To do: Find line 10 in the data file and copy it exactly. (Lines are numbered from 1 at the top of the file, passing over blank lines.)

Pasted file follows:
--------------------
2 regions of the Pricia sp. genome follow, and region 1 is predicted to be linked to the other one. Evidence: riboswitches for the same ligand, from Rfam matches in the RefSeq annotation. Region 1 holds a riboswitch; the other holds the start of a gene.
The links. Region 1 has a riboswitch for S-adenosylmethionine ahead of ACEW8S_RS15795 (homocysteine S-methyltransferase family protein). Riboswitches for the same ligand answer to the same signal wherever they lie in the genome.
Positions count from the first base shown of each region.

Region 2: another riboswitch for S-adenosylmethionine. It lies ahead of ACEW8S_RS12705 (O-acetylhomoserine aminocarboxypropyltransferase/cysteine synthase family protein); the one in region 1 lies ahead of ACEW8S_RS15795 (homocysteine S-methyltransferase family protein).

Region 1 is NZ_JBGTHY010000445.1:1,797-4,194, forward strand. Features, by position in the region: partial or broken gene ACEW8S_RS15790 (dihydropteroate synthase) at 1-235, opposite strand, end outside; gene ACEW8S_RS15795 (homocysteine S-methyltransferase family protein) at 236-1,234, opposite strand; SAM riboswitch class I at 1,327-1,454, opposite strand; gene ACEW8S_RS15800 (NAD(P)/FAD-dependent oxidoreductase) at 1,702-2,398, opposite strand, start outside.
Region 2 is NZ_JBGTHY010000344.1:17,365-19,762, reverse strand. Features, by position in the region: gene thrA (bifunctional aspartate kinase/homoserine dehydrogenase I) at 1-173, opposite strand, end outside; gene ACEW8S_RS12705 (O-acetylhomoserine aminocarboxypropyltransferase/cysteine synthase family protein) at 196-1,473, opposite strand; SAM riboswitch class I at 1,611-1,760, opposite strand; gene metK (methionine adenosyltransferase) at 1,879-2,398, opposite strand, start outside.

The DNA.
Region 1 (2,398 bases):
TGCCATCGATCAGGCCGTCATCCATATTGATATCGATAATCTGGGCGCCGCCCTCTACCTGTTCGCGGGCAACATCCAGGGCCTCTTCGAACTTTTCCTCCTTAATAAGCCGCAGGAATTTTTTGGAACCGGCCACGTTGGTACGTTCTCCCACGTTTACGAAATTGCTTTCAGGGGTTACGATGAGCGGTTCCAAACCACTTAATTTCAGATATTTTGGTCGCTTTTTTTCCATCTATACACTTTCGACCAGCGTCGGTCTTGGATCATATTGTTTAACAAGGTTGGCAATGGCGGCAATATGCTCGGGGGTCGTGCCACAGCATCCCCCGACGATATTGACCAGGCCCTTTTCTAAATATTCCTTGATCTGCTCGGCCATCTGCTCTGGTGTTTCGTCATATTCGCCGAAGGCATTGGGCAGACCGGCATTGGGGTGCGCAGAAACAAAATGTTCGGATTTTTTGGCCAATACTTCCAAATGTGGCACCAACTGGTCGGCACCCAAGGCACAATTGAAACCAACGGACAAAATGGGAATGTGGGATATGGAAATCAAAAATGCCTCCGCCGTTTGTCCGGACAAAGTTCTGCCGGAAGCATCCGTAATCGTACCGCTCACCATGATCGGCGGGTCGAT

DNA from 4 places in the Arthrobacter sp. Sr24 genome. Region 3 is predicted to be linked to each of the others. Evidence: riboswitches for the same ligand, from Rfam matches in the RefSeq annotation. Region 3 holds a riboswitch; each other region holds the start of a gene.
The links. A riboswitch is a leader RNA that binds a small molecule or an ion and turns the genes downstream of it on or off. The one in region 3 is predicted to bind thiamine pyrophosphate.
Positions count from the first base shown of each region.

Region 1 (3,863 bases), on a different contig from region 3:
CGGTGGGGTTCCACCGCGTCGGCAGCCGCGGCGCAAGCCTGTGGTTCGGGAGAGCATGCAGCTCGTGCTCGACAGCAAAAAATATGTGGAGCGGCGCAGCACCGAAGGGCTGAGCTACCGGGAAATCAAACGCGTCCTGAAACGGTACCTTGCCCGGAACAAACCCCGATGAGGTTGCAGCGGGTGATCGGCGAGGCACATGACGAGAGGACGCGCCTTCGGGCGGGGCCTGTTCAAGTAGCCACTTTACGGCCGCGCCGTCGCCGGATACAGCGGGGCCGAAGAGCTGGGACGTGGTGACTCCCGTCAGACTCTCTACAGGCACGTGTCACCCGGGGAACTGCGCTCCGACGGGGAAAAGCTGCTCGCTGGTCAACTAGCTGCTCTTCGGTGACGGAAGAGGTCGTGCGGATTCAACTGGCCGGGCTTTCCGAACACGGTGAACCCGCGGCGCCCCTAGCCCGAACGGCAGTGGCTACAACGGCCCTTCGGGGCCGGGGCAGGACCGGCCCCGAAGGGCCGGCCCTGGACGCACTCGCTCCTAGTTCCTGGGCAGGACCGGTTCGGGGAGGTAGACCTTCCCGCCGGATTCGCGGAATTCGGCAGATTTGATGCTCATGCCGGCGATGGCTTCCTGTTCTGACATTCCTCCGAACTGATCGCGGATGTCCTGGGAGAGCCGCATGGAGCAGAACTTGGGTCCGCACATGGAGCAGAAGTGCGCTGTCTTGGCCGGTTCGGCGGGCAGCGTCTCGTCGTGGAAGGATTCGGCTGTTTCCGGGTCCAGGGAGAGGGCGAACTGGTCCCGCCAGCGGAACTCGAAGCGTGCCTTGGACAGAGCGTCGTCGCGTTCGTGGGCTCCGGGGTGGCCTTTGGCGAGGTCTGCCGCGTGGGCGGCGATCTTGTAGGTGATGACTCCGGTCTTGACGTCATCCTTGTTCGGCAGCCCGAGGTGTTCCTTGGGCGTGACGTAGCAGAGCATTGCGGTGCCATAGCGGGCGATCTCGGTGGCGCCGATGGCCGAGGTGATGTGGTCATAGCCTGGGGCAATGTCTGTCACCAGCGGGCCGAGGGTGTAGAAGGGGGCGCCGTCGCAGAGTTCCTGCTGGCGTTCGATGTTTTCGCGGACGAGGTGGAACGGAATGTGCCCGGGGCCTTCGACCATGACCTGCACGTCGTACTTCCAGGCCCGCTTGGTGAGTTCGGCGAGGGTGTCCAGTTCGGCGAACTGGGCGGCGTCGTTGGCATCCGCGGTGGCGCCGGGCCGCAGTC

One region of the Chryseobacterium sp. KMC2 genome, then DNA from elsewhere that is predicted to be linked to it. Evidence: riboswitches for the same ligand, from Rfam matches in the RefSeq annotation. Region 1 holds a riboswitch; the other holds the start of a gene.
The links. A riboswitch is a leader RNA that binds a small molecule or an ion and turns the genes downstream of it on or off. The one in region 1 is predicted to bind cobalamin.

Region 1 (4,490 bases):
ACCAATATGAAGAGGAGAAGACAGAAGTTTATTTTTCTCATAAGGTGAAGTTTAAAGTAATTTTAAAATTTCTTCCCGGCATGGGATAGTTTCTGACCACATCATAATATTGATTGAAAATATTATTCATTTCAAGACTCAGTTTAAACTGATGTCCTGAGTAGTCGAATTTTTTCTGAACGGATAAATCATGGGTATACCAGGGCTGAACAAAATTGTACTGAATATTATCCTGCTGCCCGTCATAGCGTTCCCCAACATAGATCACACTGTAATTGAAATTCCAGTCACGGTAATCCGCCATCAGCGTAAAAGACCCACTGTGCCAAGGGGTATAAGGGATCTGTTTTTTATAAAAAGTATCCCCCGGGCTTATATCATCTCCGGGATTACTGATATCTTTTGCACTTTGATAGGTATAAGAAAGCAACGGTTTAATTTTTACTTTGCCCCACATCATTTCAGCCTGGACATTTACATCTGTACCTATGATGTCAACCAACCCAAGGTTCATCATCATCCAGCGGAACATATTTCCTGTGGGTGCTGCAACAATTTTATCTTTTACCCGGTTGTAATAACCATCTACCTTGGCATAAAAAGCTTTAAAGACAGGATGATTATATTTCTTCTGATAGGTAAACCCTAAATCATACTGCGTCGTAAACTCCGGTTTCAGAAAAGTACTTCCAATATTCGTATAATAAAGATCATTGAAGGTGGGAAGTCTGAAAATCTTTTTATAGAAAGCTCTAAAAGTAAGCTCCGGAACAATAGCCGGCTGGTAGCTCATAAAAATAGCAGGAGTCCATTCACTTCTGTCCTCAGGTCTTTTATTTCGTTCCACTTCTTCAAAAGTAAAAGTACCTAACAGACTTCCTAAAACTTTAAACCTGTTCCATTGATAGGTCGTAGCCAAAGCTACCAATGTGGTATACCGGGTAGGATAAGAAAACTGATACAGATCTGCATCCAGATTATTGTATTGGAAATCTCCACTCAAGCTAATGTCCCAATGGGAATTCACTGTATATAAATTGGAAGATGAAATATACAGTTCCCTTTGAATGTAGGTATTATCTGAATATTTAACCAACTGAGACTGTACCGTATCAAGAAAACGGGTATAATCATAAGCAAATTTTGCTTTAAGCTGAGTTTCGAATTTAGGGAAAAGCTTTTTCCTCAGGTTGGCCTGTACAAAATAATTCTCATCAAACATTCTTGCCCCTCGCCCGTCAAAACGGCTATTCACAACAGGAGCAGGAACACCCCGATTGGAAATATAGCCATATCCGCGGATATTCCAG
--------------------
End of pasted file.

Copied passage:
DNA from 4 places in the Arthrobacter sp. Sr24 genome. Region 3 is predicted to be linked to each of the others. Evidence: riboswitches for the same ligand, from Rfam matches in the RefSeq annotation. Region 3 holds a riboswitch; each other region holds the start of a gene.